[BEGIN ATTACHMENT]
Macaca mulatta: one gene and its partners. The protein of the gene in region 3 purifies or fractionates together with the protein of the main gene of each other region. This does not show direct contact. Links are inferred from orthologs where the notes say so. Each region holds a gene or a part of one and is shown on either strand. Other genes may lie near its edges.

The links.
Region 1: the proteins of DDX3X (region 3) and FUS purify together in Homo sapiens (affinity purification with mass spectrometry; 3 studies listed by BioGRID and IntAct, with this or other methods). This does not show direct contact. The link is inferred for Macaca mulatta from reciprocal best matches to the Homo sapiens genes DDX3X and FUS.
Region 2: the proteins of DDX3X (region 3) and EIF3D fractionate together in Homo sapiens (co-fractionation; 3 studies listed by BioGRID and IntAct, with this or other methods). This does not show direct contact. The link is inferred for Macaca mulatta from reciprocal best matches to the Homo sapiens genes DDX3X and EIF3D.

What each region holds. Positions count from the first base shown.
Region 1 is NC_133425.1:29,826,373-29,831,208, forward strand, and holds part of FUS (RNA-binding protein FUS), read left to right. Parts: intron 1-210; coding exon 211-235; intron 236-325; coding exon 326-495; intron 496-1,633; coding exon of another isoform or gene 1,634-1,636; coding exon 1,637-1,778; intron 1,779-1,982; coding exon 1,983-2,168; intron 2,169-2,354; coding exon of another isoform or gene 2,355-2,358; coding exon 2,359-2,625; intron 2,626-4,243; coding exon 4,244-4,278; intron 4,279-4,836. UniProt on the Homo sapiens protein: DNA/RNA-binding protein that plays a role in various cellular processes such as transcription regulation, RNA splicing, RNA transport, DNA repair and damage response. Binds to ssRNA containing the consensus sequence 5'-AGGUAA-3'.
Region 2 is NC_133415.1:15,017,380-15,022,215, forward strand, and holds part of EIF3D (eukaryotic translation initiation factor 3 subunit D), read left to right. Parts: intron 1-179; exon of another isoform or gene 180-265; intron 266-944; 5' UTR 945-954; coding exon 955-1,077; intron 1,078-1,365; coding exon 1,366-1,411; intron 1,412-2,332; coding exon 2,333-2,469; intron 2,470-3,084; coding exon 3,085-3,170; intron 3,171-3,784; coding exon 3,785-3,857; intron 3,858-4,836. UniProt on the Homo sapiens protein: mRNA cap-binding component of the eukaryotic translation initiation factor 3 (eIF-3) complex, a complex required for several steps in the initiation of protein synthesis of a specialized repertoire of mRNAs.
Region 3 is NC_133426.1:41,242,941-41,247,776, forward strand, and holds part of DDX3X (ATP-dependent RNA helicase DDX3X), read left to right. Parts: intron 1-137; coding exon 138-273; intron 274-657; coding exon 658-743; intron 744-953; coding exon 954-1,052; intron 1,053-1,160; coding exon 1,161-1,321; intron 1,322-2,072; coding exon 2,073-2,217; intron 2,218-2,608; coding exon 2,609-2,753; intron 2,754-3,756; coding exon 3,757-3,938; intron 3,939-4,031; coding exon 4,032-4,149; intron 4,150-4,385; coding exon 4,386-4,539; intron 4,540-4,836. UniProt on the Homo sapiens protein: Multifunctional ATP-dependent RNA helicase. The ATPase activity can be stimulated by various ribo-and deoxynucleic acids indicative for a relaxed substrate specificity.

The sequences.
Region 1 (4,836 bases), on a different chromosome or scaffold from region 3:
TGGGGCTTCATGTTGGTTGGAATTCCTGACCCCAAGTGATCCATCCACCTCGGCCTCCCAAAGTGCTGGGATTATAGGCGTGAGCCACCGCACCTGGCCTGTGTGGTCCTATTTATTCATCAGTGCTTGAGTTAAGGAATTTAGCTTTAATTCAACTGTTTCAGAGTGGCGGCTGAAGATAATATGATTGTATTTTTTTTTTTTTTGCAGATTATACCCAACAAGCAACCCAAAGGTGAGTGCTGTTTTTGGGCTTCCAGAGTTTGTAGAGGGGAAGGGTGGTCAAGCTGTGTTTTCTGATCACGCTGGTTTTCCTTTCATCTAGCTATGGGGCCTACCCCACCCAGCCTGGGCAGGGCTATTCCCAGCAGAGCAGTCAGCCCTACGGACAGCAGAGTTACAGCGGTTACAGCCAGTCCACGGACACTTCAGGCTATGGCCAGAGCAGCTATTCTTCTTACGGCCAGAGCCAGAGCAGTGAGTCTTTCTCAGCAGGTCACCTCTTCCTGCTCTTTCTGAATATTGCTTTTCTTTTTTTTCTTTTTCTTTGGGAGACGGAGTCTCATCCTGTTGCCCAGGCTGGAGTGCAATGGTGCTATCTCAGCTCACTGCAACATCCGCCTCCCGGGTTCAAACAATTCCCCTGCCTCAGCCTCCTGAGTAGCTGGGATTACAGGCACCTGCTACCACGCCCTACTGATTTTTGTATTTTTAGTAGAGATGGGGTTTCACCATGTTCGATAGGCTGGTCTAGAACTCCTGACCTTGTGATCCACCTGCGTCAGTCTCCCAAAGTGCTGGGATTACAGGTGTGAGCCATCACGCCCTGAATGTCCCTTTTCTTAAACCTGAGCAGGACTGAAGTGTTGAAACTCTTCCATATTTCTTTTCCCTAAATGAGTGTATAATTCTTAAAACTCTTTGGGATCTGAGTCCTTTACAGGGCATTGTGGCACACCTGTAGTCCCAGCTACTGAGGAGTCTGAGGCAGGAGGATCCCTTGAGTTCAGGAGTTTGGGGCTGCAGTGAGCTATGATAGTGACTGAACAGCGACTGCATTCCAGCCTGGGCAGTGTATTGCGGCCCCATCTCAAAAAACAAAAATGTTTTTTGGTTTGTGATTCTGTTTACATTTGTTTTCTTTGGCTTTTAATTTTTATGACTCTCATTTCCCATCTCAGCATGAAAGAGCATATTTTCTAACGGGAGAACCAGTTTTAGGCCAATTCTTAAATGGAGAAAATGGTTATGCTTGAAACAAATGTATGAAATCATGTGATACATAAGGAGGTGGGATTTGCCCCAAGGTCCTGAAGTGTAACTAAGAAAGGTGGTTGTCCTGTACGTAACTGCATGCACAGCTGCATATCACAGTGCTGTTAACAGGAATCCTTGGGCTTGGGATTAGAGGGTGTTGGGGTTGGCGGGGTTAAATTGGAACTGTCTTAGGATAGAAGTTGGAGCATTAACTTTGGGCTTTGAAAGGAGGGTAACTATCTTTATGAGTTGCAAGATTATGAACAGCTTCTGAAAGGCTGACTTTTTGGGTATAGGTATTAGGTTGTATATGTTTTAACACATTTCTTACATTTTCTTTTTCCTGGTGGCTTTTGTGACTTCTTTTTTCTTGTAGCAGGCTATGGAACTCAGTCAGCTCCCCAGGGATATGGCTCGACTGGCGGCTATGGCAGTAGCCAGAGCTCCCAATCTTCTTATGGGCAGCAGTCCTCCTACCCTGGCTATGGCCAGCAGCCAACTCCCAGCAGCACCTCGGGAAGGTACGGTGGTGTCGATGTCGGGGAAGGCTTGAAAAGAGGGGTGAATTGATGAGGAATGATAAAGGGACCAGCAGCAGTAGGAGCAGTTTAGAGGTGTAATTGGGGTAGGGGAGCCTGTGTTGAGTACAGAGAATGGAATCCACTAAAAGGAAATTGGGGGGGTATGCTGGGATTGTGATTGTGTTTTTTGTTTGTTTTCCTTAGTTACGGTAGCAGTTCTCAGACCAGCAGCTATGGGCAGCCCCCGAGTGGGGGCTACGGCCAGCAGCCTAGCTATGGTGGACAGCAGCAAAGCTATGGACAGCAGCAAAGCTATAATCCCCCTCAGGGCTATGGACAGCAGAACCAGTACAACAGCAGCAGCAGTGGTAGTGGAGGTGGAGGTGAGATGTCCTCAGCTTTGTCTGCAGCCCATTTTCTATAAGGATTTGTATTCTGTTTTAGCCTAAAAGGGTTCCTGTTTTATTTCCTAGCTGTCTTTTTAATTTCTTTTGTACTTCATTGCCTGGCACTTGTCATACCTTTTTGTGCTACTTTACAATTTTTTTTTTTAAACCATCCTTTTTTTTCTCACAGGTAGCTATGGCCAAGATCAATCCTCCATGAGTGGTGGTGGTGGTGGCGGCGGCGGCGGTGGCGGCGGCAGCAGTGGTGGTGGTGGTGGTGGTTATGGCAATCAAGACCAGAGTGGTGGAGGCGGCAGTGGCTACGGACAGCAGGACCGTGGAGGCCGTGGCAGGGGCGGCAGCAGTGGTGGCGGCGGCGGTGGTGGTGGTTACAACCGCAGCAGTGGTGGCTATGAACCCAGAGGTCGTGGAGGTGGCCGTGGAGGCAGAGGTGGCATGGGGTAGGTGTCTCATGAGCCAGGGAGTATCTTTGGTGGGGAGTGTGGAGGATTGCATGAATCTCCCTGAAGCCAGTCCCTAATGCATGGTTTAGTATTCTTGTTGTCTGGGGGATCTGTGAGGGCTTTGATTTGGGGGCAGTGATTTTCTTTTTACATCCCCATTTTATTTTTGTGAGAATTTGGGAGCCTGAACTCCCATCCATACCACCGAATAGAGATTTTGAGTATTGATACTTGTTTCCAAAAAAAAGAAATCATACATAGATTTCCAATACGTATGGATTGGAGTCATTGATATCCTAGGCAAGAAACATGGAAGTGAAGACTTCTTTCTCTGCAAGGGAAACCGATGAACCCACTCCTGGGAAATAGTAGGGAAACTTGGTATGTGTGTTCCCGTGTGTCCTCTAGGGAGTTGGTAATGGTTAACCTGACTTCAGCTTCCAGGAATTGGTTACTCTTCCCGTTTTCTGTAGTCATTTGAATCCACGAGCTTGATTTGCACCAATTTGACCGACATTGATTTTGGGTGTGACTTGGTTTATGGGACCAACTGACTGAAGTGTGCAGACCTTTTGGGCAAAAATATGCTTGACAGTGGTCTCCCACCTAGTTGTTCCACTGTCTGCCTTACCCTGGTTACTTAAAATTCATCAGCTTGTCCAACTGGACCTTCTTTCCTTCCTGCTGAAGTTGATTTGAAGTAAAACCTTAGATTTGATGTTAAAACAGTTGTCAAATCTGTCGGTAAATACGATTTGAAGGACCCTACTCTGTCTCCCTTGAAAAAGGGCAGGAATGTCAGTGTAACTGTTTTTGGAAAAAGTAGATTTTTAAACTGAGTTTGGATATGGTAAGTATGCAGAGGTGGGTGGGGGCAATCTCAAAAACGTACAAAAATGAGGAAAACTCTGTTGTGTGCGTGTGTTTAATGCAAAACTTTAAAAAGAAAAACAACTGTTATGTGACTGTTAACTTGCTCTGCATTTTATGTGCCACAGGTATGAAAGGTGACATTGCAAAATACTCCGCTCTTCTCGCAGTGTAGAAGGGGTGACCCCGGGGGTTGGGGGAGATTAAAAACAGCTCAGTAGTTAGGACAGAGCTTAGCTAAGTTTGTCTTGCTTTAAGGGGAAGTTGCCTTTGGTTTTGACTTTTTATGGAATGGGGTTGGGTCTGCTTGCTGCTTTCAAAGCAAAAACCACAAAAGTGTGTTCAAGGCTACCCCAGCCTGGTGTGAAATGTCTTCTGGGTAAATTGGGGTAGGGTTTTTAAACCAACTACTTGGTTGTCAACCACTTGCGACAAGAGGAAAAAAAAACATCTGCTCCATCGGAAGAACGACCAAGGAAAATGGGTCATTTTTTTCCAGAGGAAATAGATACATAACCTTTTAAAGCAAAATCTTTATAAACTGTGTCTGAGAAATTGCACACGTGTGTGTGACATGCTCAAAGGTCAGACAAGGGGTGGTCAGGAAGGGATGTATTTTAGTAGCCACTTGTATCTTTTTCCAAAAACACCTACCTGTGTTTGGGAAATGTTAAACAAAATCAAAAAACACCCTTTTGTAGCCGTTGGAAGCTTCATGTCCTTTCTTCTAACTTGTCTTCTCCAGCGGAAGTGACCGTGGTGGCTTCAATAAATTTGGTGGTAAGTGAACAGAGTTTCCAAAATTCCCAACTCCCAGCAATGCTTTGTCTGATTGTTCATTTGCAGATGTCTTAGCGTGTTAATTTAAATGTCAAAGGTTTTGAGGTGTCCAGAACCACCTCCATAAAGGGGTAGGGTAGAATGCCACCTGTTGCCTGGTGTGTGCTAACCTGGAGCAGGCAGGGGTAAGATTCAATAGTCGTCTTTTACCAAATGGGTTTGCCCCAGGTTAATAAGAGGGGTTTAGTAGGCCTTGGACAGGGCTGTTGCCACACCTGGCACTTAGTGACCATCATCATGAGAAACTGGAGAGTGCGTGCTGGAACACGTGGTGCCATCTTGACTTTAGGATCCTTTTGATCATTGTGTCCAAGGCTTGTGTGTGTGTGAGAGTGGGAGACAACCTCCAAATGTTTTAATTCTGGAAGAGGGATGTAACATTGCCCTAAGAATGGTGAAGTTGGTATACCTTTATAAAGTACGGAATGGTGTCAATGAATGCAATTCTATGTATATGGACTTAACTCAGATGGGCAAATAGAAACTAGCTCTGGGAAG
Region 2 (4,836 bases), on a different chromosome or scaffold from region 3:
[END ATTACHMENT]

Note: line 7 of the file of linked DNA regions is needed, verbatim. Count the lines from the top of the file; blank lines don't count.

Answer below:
Region 2 is NC_133415.1:15,017,380-15,022,215, forward strand, and holds part of EIF3D (eukaryotic translation initiation factor 3 subunit D), read left to right. Parts: intron 1-179; exon of another isoform or gene 180-265; intron 266-944; 5' UTR 945-954; coding exon 955-1,077; intron 1,078-1,365; coding exon 1,366-1,411; intron 1,412-2,332; coding exon 2,333-2,469; intron 2,470-3,084; coding exon 3,085-3,170; intron 3,171-3,784; coding exon 3,785-3,857; intron 3,858-4,836. UniProt on the Homo sapiens protein: mRNA cap-binding component of the eukaryotic translation initiation factor 3 (eIF-3) complex, a complex required for several steps in the initiation of protein synthesis of a specialized repertoire of mRNAs.